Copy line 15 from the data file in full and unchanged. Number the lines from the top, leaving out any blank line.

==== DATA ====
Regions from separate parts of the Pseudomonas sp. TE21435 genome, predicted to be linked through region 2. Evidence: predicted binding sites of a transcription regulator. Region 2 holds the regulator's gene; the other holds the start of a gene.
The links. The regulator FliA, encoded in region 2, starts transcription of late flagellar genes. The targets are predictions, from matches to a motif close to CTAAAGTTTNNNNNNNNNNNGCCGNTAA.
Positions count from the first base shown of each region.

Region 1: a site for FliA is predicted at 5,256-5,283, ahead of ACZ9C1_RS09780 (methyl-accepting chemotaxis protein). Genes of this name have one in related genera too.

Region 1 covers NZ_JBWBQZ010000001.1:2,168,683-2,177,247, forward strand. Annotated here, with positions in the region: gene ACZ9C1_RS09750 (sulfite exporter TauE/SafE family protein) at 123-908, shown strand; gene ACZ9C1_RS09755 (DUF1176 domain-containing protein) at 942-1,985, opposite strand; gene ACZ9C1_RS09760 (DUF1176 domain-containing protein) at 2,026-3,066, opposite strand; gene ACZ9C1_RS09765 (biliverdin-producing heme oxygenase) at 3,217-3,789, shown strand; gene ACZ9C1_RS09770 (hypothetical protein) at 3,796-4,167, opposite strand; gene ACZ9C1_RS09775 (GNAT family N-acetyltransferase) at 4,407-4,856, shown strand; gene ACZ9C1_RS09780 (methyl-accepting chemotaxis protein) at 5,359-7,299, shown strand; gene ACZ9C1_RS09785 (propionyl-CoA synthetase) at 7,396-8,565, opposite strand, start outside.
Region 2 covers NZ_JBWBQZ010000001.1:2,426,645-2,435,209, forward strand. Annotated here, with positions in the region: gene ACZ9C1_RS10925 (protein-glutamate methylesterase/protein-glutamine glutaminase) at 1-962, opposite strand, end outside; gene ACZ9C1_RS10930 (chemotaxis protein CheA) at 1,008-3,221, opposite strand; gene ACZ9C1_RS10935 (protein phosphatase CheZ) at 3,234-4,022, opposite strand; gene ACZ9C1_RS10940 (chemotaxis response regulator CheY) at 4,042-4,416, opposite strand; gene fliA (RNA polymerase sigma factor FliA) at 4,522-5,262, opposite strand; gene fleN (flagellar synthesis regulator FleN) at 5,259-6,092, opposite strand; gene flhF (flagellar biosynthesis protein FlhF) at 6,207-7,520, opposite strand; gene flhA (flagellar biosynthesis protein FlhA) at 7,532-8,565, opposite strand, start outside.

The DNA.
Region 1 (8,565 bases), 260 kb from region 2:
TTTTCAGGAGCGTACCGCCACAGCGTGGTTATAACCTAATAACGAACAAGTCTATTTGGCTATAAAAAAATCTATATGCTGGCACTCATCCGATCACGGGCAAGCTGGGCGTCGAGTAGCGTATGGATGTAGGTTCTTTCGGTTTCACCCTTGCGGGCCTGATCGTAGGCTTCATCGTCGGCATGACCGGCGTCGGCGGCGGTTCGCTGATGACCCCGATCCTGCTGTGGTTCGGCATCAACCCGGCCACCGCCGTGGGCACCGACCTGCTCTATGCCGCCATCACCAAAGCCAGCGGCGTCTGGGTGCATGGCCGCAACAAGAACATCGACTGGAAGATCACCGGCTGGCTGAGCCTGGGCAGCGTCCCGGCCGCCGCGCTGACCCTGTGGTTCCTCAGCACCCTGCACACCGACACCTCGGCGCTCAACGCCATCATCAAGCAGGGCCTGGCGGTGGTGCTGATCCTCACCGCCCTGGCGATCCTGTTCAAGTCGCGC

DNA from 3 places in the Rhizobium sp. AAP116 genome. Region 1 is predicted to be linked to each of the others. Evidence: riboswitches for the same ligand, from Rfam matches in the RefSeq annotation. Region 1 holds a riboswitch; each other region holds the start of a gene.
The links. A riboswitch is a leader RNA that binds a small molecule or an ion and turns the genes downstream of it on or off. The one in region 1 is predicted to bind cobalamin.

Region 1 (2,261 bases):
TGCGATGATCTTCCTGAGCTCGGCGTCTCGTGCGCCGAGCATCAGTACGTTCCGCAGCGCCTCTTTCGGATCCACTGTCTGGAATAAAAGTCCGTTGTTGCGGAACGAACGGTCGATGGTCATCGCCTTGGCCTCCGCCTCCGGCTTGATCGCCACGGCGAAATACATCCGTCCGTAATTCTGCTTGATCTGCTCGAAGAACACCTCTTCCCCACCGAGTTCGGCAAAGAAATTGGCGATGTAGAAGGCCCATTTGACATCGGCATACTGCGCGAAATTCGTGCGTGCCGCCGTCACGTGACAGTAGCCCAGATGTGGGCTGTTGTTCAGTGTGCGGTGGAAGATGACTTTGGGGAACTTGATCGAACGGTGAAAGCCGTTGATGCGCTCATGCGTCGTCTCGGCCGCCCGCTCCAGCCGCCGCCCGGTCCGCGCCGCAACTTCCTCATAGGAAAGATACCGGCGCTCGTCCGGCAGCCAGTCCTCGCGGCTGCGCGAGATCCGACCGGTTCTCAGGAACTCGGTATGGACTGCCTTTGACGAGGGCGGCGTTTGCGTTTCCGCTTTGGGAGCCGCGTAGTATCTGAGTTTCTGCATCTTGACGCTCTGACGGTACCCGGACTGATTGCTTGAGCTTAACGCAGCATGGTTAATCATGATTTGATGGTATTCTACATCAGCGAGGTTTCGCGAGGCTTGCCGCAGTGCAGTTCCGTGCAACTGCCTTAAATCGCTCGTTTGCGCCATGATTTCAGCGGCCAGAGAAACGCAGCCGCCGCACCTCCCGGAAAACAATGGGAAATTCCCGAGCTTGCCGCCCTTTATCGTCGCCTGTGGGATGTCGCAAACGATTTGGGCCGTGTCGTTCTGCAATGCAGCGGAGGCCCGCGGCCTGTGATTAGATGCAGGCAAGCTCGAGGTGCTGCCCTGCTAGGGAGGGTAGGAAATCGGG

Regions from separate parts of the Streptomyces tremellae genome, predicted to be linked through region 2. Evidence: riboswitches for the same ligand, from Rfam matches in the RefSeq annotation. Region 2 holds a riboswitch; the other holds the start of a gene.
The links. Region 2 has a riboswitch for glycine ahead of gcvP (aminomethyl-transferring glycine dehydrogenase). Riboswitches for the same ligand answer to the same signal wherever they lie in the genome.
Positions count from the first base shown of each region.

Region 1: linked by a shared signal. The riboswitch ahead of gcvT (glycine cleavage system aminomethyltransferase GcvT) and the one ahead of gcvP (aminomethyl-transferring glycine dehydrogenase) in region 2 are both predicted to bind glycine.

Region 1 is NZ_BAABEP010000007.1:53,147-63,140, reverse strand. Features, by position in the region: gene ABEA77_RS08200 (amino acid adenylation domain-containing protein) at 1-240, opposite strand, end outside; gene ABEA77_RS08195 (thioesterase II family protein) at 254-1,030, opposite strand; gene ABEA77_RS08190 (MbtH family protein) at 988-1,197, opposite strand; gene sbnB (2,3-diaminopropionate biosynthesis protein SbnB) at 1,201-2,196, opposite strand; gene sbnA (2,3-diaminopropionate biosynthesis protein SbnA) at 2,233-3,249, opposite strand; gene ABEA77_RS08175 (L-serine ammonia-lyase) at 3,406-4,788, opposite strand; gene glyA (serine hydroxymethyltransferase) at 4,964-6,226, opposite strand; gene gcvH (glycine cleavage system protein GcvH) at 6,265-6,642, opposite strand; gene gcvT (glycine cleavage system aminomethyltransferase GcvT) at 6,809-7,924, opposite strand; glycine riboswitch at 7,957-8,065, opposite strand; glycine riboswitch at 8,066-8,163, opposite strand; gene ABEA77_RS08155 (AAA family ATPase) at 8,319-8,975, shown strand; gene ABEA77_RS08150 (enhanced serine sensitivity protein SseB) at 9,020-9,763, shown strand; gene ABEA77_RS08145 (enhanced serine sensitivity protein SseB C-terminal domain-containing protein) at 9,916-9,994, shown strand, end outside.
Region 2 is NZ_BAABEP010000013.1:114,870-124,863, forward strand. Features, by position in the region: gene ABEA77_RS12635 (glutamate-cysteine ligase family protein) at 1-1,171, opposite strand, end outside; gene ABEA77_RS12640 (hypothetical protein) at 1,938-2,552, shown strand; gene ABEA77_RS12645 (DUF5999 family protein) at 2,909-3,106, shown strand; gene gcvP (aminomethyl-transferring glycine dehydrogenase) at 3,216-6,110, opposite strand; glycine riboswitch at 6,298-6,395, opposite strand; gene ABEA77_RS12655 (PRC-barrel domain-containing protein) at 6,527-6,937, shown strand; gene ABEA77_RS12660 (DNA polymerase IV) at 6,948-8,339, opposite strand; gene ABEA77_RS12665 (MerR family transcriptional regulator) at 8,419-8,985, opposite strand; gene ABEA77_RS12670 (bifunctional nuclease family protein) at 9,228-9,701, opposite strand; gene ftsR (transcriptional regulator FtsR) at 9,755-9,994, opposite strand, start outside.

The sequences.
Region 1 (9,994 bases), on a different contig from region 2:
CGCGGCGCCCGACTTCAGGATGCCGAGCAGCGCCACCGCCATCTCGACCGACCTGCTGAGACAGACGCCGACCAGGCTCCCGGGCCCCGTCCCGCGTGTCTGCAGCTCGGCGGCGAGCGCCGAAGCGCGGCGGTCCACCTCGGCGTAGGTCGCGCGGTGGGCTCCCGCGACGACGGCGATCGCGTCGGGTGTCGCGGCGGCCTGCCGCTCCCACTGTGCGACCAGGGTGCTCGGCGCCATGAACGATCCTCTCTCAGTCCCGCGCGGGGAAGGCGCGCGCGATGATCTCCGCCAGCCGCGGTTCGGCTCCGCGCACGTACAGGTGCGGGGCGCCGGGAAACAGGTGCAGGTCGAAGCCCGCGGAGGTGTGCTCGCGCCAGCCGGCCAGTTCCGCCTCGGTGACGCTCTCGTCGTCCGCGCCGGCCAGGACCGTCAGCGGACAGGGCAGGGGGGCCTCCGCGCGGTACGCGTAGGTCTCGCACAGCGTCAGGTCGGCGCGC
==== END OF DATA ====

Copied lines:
The links. Region 2 has a riboswitch for glycine ahead of gcvP (aminomethyl-transferring glycine dehydrogenase). Riboswitches for the same ligand answer to the same signal wherever they lie in the genome.